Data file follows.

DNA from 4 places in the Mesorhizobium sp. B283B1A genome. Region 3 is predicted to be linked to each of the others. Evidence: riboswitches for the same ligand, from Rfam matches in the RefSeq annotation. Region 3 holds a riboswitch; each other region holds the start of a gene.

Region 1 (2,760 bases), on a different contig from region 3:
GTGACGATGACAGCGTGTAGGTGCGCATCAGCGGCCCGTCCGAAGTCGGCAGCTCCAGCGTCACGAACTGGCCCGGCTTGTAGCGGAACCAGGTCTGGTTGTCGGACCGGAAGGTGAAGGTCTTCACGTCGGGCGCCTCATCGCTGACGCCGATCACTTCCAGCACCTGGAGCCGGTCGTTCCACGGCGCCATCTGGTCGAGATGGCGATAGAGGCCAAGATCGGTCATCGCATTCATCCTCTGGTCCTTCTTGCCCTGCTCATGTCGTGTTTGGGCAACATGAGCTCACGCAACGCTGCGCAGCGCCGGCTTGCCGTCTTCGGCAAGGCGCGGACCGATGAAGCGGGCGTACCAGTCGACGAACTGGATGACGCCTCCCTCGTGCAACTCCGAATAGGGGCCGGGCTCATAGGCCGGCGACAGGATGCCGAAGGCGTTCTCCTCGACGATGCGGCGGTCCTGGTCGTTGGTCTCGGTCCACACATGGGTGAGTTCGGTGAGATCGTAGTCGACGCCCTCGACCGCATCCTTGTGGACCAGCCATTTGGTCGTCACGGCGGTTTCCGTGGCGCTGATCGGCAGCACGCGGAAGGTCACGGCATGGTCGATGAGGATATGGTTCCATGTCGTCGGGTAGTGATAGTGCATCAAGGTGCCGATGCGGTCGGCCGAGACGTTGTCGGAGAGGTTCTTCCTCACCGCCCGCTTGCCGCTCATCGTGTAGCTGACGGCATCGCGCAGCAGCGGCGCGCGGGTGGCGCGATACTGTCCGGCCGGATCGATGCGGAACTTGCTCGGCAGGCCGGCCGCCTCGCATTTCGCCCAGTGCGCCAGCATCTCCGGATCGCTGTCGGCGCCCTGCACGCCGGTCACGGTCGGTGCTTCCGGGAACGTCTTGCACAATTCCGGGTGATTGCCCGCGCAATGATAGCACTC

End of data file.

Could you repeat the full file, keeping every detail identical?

DNA from 4 places in the Mesorhizobium sp. B283B1A genome. Region 3 is predicted to be linked to each of the others. Evidence: riboswitches for the same ligand, from Rfam matches in the RefSeq annotation. Region 3 holds a riboswitch; each other region holds the start of a gene.

Region 1 (2,760 bases), on a different contig from region 3:
GTGACGATGACAGCGTGTAGGTGCGCATCAGCGGCCCGTCCGAAGTCGGCAGCTCCAGCGTCACGAACTGGCCCGGCTTGTAGCGGAACCAGGTCTGGTTGTCGGACCGGAAGGTGAAGGTCTTCACGTCGGGCGCCTCATCGCTGACGCCGATCACTTCCAGCACCTGGAGCCGGTCGTTCCACGGCGCCATCTGGTCGAGATGGCGATAGAGGCCAAGATCGGTCATCGCATTCATCCTCTGGTCCTTCTTGCCCTGCTCATGTCGTGTTTGGGCAACATGAGCTCACGCAACGCTGCGCAGCGCCGGCTTGCCGTCTTCGGCAAGGCGCGGACCGATGAAGCGGGCGTACCAGTCGACGAACTGGATGACGCCTCCCTCGTGCAACTCCGAATAGGGGCCGGGCTCATAGGCCGGCGACAGGATGCCGAAGGCGTTCTCCTCGACGATGCGGCGGTCCTGGTCGTTGGTCTCGGTCCACACATGGGTGAGTTCGGTGAGATCGTAGTCGACGCCCTCGACCGCATCCTTGTGGACCAGCCATTTGGTCGTCACGGCGGTTTCCGTGGCGCTGATCGGCAGCACGCGGAAGGTCACGGCATGGTCGATGAGGATATGGTTCCATGTCGTCGGGTAGTGATAGTGCATCAAGGTGCCGATGCGGTCGGCCGAGACGTTGTCGGAGAGGTTCTTCCTCACCGCCCGCTTGCCGCTCATCGTGTAGCTGACGGCATCGCGCAGCAGCGGCGCGCGGGTGGCGCGATACTGTCCGGCCGGATCGATGCGGAACTTGCTCGGCAGGCCGGCCGCCTCGCATTTCGCCCAGTGCGCCAGCATCTCCGGATCGCTGTCGGCGCCCTGCACGCCGGTCACGGTCGGTGCTTCCGGGAACGTCTTGCACAATTCCGGGTGATTGCCCGCGCAATGATAGCACTC